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Don’t drop, keep running (Part 3)

To God’s forgetful children

Father and child pointing over the horizon

Why does God allow viruses to exist?

It’s tempting to dismiss them as a result of the Fall. We could be forgiven, because their press is so bad. Mind you, we used to think that way about bacteria too, but since the advent of probiotic yoghurts, they’ve had a PR makeover.

But viruses? They’re still high on the list of public enemies.

Colds, flus, Ebola, HIV and the dreaded COVID - just bad bad bad, right?

Well, not exactly. Our problem is that we know so little about viruses. In fact, there’s increasing evidence that viruses can be beneficial. Like most things, in the right place and in the right quantity, they serve a useful purpose. It’s when they jump over to another species, or mutate, or enter a person whose immune system is already worn down by pre-existing medical conditions that they become harmful. And the truth is, we’re not entirely without blame. Not when you consider the way human beings have encroached into ecosystems, upsetting biodiversity. Consider also markets selling caged animals with woeful sanitation, or the weaknesses in our health systems. All of these are human practices which increase our risk of infection and its impact when it happens.

But let’s stop for a moment, because this isn’t a post on virology, politics or apologetics. It’s actually about God’s purposes in our struggles. No matter how many potential benefits may arise from viruses, they are still outweighed by the pain of losing a loved one to coronavirus or being isolated from normal social contact. However we rationalise this pandemic, it still hurts.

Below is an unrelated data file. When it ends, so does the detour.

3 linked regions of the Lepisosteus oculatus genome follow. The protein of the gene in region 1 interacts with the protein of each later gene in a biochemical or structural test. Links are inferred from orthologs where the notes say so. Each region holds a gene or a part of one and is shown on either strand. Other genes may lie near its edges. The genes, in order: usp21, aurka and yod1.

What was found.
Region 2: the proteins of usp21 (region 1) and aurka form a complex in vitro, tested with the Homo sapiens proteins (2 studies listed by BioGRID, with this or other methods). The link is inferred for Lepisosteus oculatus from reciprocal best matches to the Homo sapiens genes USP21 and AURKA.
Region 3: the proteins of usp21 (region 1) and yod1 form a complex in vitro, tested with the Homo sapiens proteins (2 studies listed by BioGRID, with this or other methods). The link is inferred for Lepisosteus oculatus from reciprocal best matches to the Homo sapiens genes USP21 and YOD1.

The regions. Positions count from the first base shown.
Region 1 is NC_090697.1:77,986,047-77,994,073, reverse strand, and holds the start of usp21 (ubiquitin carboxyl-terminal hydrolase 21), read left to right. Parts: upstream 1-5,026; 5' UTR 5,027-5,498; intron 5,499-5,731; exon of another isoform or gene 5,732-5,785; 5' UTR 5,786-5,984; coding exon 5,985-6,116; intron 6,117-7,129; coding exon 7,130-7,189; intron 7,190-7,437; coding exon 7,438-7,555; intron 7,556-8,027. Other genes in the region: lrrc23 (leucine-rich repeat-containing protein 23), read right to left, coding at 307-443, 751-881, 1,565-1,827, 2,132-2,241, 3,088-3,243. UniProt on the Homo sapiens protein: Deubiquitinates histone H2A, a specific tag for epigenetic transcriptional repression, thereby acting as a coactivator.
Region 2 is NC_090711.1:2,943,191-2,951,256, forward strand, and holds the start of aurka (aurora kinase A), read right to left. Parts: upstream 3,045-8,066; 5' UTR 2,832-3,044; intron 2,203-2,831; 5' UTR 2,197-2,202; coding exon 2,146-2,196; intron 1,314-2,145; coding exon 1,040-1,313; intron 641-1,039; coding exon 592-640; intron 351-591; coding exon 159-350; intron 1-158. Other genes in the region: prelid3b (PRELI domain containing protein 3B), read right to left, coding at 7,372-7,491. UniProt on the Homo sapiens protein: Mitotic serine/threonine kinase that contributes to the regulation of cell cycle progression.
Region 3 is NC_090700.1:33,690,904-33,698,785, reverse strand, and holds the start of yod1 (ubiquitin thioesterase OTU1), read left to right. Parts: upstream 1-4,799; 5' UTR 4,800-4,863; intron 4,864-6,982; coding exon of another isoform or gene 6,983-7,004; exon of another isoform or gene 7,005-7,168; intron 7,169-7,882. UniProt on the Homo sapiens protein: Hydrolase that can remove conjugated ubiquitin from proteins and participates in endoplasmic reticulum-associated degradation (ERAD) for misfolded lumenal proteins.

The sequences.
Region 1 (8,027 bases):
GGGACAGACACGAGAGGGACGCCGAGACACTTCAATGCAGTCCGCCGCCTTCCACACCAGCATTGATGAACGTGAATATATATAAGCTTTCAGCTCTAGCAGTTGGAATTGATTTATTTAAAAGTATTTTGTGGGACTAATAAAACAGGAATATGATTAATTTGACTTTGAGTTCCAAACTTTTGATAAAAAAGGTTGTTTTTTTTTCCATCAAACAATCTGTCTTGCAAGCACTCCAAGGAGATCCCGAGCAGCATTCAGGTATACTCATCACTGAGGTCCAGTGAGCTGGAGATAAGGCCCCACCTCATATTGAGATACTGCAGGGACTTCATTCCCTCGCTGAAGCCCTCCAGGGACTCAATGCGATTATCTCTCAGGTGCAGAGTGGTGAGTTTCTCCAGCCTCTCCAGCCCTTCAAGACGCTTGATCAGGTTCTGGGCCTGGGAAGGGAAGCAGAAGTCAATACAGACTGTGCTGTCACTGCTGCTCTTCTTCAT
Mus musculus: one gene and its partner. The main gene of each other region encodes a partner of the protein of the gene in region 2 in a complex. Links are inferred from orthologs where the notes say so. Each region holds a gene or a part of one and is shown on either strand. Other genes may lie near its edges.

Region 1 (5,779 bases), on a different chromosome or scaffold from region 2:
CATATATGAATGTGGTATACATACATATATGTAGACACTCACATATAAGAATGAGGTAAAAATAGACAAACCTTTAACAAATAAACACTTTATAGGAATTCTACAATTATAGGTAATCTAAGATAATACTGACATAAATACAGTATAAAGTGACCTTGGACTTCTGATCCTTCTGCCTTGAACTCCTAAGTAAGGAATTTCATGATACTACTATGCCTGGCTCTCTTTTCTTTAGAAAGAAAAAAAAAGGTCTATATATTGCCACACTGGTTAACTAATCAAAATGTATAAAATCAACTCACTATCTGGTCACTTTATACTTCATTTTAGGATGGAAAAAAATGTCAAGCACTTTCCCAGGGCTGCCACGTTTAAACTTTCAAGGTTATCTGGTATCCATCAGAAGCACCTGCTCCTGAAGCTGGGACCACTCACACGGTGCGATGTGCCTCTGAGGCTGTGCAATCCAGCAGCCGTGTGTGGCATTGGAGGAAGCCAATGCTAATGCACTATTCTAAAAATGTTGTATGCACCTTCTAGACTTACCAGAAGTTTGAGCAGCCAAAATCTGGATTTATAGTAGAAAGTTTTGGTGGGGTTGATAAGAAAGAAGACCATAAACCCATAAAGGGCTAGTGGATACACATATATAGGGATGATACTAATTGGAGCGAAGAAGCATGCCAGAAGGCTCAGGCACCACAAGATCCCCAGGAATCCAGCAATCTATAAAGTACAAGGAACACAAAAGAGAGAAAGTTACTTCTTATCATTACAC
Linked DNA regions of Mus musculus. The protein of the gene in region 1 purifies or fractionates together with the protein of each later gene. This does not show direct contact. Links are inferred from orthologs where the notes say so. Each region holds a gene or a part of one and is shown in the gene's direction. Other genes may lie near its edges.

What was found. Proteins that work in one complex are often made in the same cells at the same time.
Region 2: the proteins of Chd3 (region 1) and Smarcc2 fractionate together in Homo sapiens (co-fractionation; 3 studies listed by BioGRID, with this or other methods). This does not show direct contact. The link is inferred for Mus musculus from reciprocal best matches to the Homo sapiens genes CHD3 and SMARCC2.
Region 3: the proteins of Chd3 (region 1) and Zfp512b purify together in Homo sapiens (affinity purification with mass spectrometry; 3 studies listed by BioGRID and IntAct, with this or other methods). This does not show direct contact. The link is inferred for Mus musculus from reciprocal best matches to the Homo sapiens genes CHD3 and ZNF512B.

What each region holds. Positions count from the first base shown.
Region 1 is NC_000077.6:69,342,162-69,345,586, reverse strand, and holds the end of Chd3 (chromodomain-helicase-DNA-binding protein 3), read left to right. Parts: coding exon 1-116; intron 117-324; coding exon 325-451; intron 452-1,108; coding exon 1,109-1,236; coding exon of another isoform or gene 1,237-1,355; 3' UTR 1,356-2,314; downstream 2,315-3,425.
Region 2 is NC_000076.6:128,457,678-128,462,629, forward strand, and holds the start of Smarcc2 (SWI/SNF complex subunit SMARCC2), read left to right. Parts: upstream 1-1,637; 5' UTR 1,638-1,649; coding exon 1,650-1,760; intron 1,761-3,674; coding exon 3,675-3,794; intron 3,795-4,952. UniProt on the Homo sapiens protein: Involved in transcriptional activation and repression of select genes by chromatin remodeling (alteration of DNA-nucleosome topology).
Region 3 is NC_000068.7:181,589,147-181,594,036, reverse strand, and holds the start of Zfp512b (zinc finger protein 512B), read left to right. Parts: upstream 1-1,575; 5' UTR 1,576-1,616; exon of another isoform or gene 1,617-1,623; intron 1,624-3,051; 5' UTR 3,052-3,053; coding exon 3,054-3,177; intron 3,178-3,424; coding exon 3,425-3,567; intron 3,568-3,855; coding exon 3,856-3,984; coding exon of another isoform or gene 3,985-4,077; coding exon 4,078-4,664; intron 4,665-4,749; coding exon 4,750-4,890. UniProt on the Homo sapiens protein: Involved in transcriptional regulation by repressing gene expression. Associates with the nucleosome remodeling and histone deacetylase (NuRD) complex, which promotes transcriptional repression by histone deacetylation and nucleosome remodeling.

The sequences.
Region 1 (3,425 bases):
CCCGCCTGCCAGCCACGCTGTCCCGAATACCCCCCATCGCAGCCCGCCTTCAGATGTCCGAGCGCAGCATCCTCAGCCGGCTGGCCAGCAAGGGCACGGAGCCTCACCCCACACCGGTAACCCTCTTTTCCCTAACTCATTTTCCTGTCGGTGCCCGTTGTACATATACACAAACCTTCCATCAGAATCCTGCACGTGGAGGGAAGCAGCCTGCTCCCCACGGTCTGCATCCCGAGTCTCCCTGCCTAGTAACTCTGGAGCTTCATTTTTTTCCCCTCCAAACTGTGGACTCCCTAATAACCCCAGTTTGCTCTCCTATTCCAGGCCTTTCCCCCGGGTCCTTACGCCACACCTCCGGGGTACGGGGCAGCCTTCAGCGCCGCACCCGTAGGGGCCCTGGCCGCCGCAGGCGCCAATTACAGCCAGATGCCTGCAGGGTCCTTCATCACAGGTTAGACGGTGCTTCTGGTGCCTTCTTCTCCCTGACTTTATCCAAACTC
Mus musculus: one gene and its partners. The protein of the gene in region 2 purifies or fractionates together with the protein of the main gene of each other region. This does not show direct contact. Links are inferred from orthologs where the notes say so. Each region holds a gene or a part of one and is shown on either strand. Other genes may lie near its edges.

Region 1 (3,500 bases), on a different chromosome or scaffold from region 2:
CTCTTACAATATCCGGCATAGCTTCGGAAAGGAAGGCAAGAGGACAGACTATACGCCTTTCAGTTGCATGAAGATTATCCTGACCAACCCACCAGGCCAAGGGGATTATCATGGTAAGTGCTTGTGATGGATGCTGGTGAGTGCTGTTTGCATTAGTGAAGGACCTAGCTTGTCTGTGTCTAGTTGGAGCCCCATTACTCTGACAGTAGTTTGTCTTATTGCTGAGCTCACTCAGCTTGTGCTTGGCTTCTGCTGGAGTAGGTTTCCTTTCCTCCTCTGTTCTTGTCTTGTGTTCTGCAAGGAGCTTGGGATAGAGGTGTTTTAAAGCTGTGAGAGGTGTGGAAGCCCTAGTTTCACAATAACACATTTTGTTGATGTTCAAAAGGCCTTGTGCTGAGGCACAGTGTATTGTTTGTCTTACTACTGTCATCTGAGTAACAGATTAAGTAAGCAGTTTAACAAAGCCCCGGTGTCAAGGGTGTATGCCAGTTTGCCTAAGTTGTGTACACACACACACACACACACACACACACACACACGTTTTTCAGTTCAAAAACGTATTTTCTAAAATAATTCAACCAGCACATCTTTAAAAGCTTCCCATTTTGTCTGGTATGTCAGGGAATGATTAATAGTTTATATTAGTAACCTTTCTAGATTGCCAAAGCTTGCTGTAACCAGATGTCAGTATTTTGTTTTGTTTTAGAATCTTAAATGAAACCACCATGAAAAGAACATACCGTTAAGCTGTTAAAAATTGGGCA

So, what is God up to?

Well, a good place to begin is by considering who God is.


In my last post, I mentioned that God is a consuming fire – jealous in His holiness (Heb 12.29). But there’s another picture of God in Hebrews 12. He is a loving Father.

We need to grasp both of these truths. If we forget His holiness, we might diminish God by caricaturing Him as a cuddly grandfather, whose childcare strategy is indulgent entertainment until he ships us off. If we forget His love, we’re in danger of dismissing God as a harsh judge, whose condemnation is worked out in the hardships of life.

Understanding God as Father is key to appreciating how He works through our circumstances. The writer says, ‘we have had earthly fathers who disciplined us and we respected them’ (v.9). I’m sure that was a generalisation even back then, when there was a clearer understanding of fatherhood than in our culture. Not everyone grows up with a father, not every father knows how to discipline (or comfort), and not every child respects a father who does. But we all know what the writer means, don’t we? Whatever imperfections our fathers had, and even if we had no father (or an abusive one), we wish we had a perfect father.

And that’s what God is.

The passage acknowledges the limits of earthly fathers. Even good fathers only did what seemed best to them. They didn’t always get it right. But our heavenly Father lacks neither insight nor wisdom. He always works for our good.

Nowadays, discipline is rather out of fashion. Our culture prefers to emphasise unconditional love and affirmation. But the best research suggests that good parenting requires both affirmation and limits (discipline). Children thrive when they know they are accepted and when they’re given clear direction. Both are needed in human parenting because they reflect the Father heart of God. It’s not that we imagine a perfect heavenly Father to make up for the imperfect earthly ones, but that earthly parents learn from him how to nurture their children.

So, we need discipline. And that’s what God does as we go through hardships. We don’t need to figure out whether He causes them or merely permits them – that’s a theological conundrum for another time – but we do need to remember that His goal for us is always good.